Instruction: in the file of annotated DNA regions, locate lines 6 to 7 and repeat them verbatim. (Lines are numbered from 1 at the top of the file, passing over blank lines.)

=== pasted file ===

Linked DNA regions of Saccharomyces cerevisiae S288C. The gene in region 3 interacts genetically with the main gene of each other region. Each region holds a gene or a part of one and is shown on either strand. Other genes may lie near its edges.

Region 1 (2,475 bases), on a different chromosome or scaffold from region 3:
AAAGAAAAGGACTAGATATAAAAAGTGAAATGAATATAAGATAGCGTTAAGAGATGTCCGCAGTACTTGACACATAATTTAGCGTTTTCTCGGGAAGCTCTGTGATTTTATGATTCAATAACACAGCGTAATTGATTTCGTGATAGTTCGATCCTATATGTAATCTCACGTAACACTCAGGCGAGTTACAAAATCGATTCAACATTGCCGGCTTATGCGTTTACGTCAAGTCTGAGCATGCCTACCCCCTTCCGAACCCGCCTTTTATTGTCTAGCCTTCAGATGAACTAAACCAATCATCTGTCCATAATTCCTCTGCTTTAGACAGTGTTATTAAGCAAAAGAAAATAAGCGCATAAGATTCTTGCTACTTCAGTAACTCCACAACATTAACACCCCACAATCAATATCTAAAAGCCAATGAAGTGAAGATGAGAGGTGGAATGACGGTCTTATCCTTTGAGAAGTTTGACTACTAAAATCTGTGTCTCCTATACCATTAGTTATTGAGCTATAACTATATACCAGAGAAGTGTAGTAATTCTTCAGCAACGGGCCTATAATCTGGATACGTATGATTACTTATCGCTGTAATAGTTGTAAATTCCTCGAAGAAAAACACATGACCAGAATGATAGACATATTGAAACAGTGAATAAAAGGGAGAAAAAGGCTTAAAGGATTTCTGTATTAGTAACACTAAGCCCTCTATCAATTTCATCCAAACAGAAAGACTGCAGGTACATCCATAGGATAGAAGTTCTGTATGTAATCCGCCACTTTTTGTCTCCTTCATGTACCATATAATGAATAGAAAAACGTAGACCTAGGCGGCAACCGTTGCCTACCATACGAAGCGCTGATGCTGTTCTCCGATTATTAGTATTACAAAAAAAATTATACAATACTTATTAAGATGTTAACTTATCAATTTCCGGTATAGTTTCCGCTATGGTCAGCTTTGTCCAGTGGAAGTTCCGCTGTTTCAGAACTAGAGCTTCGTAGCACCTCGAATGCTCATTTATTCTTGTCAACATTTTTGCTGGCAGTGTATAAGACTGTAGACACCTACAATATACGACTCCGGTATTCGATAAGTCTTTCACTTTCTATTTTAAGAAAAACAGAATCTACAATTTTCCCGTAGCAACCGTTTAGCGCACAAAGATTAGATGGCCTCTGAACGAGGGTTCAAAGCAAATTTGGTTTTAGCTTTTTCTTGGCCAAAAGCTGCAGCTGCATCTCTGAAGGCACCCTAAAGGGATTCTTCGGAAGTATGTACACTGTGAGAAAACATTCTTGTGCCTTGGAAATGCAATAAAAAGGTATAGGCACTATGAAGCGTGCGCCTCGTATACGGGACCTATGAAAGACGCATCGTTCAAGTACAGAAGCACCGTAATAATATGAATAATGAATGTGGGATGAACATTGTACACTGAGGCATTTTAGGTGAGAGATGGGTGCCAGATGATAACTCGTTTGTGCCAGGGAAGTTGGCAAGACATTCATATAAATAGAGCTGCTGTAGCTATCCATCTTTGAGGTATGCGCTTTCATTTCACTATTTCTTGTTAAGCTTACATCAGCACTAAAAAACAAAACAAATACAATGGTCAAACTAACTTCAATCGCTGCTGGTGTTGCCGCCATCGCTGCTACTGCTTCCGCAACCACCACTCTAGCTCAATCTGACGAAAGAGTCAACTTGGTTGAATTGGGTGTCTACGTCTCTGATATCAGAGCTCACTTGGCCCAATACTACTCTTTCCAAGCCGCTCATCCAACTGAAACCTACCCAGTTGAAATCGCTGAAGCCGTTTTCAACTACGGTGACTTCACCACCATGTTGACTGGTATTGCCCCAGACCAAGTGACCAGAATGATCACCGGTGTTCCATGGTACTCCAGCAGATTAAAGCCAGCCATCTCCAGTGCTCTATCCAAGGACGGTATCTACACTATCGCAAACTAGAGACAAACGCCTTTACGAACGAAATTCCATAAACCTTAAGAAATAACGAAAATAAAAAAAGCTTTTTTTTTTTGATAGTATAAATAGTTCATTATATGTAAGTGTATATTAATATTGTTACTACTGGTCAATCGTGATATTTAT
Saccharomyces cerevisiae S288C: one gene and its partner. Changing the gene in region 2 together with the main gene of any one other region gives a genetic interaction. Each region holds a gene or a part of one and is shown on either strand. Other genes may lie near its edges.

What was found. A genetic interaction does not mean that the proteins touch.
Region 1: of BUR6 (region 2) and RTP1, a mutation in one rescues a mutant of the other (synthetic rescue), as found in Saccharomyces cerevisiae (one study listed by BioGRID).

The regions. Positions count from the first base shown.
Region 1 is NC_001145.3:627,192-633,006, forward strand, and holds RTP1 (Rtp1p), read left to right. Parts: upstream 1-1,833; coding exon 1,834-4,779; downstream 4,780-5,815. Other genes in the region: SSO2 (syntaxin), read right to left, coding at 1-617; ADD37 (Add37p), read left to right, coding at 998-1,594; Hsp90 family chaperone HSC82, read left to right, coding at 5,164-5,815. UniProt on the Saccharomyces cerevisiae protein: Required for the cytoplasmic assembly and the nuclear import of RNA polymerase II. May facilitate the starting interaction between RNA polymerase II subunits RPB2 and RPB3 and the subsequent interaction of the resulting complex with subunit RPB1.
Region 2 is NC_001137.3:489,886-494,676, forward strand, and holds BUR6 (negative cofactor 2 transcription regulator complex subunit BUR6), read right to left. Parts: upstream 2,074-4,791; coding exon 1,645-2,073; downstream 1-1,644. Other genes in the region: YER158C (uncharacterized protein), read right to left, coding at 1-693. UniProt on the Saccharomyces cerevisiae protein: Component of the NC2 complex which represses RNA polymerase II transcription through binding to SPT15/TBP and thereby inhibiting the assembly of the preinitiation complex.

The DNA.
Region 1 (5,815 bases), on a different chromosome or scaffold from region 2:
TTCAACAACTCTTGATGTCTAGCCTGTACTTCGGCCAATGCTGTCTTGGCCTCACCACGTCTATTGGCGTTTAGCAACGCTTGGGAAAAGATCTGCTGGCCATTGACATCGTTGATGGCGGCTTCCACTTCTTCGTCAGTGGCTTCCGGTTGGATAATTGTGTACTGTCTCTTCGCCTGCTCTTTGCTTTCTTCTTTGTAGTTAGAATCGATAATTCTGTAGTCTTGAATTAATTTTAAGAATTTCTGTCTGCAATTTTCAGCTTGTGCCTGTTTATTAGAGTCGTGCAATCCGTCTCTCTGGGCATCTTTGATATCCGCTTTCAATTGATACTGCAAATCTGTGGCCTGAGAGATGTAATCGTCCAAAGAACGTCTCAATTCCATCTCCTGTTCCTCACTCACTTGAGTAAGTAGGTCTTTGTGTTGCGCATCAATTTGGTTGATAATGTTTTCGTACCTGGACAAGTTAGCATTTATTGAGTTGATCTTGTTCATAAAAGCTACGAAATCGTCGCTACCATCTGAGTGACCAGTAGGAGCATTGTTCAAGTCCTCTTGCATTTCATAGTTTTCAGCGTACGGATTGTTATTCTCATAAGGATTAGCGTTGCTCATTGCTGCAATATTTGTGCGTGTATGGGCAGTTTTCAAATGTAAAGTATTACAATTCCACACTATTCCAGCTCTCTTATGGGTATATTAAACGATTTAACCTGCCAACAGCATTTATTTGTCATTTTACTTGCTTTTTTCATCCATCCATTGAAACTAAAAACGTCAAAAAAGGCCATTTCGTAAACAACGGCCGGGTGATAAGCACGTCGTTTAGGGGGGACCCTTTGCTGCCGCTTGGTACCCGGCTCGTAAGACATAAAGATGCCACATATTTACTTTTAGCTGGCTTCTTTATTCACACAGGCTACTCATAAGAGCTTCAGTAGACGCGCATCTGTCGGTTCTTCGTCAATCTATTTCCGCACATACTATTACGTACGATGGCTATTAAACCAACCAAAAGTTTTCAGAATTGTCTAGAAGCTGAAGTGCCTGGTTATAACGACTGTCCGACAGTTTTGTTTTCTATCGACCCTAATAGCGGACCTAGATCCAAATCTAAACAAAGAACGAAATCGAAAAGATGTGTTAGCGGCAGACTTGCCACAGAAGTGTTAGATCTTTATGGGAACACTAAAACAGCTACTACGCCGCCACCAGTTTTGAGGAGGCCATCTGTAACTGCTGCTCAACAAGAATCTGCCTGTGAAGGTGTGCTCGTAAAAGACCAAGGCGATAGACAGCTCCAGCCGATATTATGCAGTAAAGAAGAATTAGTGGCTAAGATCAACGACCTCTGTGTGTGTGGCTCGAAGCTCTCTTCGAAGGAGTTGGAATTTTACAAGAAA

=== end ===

Region 1: of BUR6 (region 2) and RTP1, a mutation in one rescues a mutant of the other (synthetic rescue), as found in Saccharomyces cerevisiae (one study listed by BioGRID).

The regions. Positions count from the first base shown.